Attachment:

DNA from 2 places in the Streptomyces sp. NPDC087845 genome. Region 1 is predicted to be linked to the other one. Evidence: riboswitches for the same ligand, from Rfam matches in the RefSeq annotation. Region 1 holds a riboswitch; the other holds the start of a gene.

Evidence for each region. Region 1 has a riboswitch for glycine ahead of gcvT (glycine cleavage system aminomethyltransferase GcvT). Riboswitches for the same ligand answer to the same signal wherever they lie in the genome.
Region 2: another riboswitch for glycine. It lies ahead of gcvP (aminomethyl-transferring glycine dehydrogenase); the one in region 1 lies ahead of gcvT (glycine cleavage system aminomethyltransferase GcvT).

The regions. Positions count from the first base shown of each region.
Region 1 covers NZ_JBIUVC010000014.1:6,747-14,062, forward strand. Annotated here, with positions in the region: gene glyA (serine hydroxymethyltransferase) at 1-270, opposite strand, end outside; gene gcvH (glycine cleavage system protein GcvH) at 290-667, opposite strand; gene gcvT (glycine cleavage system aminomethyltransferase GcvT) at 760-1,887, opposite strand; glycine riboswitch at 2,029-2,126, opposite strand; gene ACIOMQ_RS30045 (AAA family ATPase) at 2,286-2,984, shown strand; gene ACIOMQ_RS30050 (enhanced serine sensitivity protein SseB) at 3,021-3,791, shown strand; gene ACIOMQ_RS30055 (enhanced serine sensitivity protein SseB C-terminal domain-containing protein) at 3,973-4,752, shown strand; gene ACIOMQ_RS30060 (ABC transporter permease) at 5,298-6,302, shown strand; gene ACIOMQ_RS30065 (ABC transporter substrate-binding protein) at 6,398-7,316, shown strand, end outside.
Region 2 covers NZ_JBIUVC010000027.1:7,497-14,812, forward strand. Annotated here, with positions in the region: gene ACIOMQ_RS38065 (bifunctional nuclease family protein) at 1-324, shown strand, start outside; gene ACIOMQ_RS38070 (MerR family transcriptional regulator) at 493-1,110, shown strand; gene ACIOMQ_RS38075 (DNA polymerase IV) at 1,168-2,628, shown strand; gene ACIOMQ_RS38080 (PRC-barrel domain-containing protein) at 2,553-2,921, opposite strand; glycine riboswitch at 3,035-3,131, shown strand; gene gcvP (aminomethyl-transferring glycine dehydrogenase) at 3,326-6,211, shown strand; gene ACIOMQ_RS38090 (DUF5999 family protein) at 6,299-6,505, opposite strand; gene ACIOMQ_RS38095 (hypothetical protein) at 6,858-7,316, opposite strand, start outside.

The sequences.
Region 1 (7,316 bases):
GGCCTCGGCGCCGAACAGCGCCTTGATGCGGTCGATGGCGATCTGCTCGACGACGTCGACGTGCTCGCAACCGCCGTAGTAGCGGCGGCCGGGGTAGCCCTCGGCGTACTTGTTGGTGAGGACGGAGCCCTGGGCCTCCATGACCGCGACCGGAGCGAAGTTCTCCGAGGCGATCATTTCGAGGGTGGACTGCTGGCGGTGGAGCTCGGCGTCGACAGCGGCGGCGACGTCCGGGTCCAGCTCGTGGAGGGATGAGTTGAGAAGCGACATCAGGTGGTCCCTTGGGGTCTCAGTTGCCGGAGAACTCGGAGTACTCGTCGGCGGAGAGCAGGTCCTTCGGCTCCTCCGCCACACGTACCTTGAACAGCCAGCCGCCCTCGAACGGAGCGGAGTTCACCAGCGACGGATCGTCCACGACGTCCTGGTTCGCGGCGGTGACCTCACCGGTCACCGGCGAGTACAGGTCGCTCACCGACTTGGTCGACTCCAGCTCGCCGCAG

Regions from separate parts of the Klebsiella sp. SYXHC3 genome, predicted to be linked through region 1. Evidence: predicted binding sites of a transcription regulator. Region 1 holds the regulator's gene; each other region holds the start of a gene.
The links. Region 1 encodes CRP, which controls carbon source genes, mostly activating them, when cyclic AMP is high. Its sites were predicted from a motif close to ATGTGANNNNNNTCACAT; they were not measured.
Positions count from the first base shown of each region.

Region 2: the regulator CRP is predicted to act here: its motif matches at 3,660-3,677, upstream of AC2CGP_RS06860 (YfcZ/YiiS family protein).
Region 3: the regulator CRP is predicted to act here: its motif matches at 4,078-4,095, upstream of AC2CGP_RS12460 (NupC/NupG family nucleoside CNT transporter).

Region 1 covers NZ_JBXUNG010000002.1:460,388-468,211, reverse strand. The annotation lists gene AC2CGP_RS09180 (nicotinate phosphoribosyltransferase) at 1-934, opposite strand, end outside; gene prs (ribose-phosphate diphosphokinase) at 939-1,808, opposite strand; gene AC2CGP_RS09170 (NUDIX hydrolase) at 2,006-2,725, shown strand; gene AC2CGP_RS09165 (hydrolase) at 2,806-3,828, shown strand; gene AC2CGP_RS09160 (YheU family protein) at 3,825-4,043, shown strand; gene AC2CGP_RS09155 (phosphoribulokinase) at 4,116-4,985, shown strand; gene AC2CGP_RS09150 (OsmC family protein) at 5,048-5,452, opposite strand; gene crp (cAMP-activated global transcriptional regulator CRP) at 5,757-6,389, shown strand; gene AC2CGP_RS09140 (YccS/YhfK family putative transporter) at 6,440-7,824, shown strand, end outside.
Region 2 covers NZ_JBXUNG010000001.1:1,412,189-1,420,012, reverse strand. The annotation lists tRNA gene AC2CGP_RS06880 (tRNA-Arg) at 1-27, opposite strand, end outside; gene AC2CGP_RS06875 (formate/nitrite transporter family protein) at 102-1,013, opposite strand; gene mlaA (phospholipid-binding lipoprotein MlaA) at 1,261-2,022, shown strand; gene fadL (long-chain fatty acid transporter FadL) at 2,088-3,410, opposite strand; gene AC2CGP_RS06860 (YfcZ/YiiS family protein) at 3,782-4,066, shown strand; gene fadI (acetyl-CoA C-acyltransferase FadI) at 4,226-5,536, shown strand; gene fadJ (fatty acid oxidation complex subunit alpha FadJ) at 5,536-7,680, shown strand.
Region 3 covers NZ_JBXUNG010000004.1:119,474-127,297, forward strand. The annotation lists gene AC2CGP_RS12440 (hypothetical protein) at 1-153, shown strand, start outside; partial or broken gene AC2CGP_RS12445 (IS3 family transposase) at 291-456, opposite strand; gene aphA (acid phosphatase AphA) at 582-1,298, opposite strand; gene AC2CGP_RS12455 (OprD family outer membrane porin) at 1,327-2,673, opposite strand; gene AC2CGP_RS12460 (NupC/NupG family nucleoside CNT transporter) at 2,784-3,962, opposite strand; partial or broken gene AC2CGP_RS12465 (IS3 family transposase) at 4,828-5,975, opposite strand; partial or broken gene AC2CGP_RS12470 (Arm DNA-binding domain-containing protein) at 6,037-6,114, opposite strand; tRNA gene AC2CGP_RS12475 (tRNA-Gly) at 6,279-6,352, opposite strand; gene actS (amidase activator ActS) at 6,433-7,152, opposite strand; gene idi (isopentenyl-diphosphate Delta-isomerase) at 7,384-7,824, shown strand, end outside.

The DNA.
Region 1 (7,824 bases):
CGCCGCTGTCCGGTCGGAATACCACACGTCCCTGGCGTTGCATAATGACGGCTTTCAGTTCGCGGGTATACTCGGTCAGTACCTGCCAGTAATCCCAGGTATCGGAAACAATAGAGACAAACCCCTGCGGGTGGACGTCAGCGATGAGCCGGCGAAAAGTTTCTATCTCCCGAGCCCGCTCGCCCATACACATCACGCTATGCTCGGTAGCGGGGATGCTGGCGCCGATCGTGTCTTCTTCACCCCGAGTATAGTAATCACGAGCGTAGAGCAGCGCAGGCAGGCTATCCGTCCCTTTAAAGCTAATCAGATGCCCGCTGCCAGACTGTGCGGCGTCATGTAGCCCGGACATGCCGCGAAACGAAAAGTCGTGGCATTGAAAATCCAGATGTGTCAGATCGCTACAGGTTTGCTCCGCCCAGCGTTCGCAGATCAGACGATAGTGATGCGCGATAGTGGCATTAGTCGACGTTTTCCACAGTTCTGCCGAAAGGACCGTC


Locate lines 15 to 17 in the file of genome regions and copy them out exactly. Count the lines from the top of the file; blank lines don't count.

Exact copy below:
Region 1 covers NZ_JBXUNG010000002.1:460,388-468,211, reverse strand. The annotation lists gene AC2CGP_RS09180 (nicotinate phosphoribosyltransferase) at 1-934, opposite strand, end outside; gene prs (ribose-phosphate diphosphokinase) at 939-1,808, opposite strand; gene AC2CGP_RS09170 (NUDIX hydrolase) at 2,006-2,725, shown strand; gene AC2CGP_RS09165 (hydrolase) at 2,806-3,828, shown strand; gene AC2CGP_RS09160 (YheU family protein) at 3,825-4,043, shown strand; gene AC2CGP_RS09155 (phosphoribulokinase) at 4,116-4,985, shown strand; gene AC2CGP_RS09150 (OsmC family protein) at 5,048-5,452, opposite strand; gene crp (cAMP-activated global transcriptional regulator CRP) at 5,757-6,389, shown strand; gene AC2CGP_RS09140 (YccS/YhfK family putative transporter) at 6,440-7,824, shown strand, end outside.
Region 2 covers NZ_JBXUNG010000001.1:1,412,189-1,420,012, reverse strand. The annotation lists tRNA gene AC2CGP_RS06880 (tRNA-Arg) at 1-27, opposite strand, end outside; gene AC2CGP_RS06875 (formate/nitrite transporter family protein) at 102-1,013, opposite strand; gene mlaA (phospholipid-binding lipoprotein MlaA) at 1,261-2,022, shown strand; gene fadL (long-chain fatty acid transporter FadL) at 2,088-3,410, opposite strand; gene AC2CGP_RS06860 (YfcZ/YiiS family protein) at 3,782-4,066, shown strand; gene fadI (acetyl-CoA C-acyltransferase FadI) at 4,226-5,536, shown strand; gene fadJ (fatty acid oxidation complex subunit alpha FadJ) at 5,536-7,680, shown strand.
Region 3 covers NZ_JBXUNG010000004.1:119,474-127,297, forward strand. The annotation lists gene AC2CGP_RS12440 (hypothetical protein) at 1-153, shown strand, start outside; partial or broken gene AC2CGP_RS12445 (IS3 family transposase) at 291-456, opposite strand; gene aphA (acid phosphatase AphA) at 582-1,298, opposite strand; gene AC2CGP_RS12455 (OprD family outer membrane porin) at 1,327-2,673, opposite strand; gene AC2CGP_RS12460 (NupC/NupG family nucleoside CNT transporter) at 2,784-3,962, opposite strand; partial or broken gene AC2CGP_RS12465 (IS3 family transposase) at 4,828-5,975, opposite strand; partial or broken gene AC2CGP_RS12470 (Arm DNA-binding domain-containing protein) at 6,037-6,114, opposite strand; tRNA gene AC2CGP_RS12475 (tRNA-Gly) at 6,279-6,352, opposite strand; gene actS (amidase activator ActS) at 6,433-7,152, opposite strand; gene idi (isopentenyl-diphosphate Delta-isomerase) at 7,384-7,824, shown strand, end outside.